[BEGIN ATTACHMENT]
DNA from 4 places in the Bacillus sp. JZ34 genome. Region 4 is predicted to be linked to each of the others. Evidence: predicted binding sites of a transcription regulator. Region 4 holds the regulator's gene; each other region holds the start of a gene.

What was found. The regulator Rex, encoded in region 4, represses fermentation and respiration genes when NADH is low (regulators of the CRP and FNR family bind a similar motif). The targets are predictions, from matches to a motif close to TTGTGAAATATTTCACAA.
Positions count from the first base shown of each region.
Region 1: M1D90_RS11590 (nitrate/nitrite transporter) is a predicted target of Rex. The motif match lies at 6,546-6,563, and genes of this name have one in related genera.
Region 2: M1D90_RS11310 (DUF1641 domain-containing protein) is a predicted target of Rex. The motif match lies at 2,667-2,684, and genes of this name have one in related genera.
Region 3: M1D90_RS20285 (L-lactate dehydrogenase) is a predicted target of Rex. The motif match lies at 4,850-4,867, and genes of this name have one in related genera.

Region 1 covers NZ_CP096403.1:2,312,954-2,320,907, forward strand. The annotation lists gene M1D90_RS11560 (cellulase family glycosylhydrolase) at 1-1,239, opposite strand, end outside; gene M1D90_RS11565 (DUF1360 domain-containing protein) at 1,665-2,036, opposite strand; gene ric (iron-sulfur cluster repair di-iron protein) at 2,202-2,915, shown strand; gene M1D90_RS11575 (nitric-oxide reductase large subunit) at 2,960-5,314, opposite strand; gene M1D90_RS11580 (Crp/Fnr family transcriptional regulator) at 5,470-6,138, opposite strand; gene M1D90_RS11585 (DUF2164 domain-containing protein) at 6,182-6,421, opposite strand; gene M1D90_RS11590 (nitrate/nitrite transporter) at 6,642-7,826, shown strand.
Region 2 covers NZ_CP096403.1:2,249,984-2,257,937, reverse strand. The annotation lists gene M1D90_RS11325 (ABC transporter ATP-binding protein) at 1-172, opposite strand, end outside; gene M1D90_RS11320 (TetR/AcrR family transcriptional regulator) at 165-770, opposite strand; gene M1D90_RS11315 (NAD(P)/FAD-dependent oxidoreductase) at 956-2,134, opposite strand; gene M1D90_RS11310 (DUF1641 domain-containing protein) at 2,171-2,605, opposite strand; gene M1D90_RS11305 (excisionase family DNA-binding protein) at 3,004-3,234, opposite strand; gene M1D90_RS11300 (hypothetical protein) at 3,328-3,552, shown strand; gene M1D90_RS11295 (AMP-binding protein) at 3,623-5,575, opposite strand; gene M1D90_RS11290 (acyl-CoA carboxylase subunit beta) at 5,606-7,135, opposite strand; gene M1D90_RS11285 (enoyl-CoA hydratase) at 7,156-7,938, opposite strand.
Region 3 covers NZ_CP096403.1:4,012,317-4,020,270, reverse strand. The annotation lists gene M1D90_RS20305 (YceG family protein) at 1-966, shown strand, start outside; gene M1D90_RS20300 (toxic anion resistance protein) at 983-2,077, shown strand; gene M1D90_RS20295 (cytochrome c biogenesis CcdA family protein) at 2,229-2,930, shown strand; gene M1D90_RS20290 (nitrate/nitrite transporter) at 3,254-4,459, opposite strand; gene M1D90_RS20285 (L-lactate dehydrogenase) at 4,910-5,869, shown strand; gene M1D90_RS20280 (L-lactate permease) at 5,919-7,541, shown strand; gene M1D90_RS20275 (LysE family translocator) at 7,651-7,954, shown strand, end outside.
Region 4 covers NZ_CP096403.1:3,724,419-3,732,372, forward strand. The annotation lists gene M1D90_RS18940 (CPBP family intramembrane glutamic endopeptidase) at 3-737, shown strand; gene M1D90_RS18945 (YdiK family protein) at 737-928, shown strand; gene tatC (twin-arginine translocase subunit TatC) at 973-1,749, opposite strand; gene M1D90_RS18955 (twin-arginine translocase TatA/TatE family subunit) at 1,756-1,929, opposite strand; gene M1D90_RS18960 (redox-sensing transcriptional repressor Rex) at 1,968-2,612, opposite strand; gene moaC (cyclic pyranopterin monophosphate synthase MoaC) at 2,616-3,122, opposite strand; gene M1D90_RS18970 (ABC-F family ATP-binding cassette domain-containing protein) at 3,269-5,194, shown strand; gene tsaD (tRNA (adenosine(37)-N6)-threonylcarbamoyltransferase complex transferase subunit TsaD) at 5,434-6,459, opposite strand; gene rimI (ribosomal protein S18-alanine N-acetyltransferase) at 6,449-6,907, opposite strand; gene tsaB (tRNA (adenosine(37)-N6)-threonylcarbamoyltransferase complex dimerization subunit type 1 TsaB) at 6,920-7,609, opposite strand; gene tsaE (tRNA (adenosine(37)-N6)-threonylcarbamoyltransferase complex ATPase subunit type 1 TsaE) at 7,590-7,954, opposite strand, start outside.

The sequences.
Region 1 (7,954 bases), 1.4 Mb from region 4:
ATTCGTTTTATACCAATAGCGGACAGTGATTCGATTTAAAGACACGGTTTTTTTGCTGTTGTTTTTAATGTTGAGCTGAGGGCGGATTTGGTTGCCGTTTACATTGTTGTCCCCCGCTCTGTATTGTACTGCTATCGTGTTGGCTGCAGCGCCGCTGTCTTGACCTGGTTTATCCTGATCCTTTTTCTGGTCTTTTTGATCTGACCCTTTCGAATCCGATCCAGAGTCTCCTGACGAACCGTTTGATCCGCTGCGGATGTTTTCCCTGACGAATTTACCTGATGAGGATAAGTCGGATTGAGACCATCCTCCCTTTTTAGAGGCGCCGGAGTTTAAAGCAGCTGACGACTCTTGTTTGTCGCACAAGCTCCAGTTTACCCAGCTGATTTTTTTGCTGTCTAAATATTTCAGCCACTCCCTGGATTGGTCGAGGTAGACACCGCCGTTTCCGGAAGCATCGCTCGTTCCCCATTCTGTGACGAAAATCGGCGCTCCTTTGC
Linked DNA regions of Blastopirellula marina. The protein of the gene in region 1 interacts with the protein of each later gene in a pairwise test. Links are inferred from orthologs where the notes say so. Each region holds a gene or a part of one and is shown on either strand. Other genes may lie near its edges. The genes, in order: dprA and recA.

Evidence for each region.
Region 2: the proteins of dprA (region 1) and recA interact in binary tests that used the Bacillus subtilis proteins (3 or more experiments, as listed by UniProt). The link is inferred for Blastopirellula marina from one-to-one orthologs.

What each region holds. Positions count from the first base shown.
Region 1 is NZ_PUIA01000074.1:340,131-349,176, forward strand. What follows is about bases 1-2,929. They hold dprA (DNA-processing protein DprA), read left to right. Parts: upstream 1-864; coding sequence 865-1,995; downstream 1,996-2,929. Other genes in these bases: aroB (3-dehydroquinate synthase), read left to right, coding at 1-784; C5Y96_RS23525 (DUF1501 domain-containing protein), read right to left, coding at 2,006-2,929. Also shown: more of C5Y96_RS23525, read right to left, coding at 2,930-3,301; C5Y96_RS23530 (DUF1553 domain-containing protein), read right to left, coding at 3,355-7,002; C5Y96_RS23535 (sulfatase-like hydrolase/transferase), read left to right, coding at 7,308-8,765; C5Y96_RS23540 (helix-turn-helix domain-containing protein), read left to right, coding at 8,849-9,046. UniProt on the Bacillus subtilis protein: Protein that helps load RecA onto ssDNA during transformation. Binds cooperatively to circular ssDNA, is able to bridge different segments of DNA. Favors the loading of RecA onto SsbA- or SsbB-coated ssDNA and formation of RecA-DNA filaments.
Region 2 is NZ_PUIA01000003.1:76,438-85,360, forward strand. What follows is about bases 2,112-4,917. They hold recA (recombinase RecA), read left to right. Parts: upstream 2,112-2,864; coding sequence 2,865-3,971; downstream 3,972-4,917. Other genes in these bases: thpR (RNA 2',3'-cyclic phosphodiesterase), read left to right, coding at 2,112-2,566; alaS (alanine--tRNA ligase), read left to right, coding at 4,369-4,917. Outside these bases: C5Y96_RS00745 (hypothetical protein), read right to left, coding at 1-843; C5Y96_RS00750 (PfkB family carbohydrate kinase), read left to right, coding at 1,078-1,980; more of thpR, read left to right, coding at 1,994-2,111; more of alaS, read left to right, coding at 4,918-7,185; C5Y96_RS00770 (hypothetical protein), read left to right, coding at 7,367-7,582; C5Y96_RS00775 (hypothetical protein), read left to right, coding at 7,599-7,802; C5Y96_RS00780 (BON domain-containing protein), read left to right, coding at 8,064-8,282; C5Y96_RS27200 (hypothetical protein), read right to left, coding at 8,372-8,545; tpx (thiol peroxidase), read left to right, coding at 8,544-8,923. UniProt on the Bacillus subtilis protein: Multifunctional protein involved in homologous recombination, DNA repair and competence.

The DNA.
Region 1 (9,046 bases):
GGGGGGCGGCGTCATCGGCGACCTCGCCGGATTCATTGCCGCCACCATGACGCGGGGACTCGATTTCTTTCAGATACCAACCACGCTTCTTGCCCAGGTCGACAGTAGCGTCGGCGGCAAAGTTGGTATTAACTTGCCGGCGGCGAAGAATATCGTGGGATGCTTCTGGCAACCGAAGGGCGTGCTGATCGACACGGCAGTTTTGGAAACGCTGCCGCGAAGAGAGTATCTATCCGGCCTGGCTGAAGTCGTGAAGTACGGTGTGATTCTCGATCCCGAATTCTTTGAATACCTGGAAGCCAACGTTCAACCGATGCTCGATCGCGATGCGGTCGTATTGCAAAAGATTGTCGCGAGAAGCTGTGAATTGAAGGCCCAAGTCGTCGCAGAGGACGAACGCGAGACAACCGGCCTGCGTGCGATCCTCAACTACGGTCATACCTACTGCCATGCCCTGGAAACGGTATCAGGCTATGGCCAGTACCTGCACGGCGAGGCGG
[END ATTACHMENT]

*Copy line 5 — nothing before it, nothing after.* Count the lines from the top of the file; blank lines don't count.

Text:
Region 2: M1D90_RS11310 (DUF1641 domain-containing protein) is a predicted target of Rex. The motif match lies at 2,667-2,684, and genes of this name have one in related genera.